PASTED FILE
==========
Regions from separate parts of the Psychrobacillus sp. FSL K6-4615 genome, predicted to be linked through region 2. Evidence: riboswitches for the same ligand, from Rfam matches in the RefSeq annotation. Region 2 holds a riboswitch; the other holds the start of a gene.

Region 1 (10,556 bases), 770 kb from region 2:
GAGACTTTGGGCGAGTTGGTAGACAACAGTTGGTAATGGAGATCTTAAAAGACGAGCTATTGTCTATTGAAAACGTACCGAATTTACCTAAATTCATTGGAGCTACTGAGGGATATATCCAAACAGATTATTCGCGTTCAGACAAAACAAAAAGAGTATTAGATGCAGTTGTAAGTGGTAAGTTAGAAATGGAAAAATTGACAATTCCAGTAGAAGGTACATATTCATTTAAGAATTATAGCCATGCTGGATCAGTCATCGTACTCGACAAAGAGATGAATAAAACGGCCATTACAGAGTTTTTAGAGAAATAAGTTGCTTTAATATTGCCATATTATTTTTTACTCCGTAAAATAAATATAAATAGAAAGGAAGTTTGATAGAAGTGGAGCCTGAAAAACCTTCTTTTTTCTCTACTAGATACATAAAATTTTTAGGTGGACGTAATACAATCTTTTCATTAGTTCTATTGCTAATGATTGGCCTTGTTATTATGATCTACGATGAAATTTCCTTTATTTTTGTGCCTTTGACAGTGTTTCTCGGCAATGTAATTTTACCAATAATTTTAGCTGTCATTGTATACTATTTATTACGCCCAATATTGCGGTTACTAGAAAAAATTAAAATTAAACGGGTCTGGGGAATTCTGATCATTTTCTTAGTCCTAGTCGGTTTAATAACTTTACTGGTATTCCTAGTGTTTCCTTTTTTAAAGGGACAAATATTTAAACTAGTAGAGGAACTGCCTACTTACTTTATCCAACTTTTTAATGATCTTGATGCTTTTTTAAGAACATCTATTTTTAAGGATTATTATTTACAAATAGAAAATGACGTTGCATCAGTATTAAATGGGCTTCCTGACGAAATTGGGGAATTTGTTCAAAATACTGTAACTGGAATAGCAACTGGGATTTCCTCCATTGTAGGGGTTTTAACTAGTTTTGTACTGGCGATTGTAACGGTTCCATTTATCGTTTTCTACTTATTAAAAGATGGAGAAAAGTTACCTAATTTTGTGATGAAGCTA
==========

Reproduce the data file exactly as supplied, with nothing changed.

Regions from separate parts of the Psychrobacillus sp. FSL K6-4615 genome, predicted to be linked through region 2. Evidence: riboswitches for the same ligand, from Rfam matches in the RefSeq annotation. Region 2 holds a riboswitch; the other holds the start of a gene.

Region 1 (10,556 bases), 770 kb from region 2:
GAGACTTTGGGCGAGTTGGTAGACAACAGTTGGTAATGGAGATCTTAAAAGACGAGCTATTGTCTATTGAAAACGTACCGAATTTACCTAAATTCATTGGAGCTACTGAGGGATATATCCAAACAGATTATTCGCGTTCAGACAAAACAAAAAGAGTATTAGATGCAGTTGTAAGTGGTAAGTTAGAAATGGAAAAATTGACAATTCCAGTAGAAGGTACATATTCATTTAAGAATTATAGCCATGCTGGATCAGTCATCGTACTCGACAAAGAGATGAATAAAACGGCCATTACAGAGTTTTTAGAGAAATAAGTTGCTTTAATATTGCCATATTATTTTTTACTCCGTAAAATAAATATAAATAGAAAGGAAGTTTGATAGAAGTGGAGCCTGAAAAACCTTCTTTTTTCTCTACTAGATACATAAAATTTTTAGGTGGACGTAATACAATCTTTTCATTAGTTCTATTGCTAATGATTGGCCTTGTTATTATGATCTACGATGAAATTTCCTTTATTTTTGTGCCTTTGACAGTGTTTCTCGGCAATGTAATTTTACCAATAATTTTAGCTGTCATTGTATACTATTTATTACGCCCAATATTGCGGTTACTAGAAAAAATTAAAATTAAACGGGTCTGGGGAATTCTGATCATTTTCTTAGTCCTAGTCGGTTTAATAACTTTACTGGTATTCCTAGTGTTTCCTTTTTTAAAGGGACAAATATTTAAACTAGTAGAGGAACTGCCTACTTACTTTATCCAACTTTTTAATGATCTTGATGCTTTTTTAAGAACATCTATTTTTAAGGATTATTATTTACAAATAGAAAATGACGTTGCATCAGTATTAAATGGGCTTCCTGACGAAATTGGGGAATTTGTTCAAAATACTGTAACTGGAATAGCAACTGGGATTTCCTCCATTGTAGGGGTTTTAACTAGTTTTGTACTGGCGATTGTAACGGTTCCATTTATCGTTTTCTACTTATTAAAAGATGGAGAAAAGTTACCTAATTTTGTGATGAAGCTA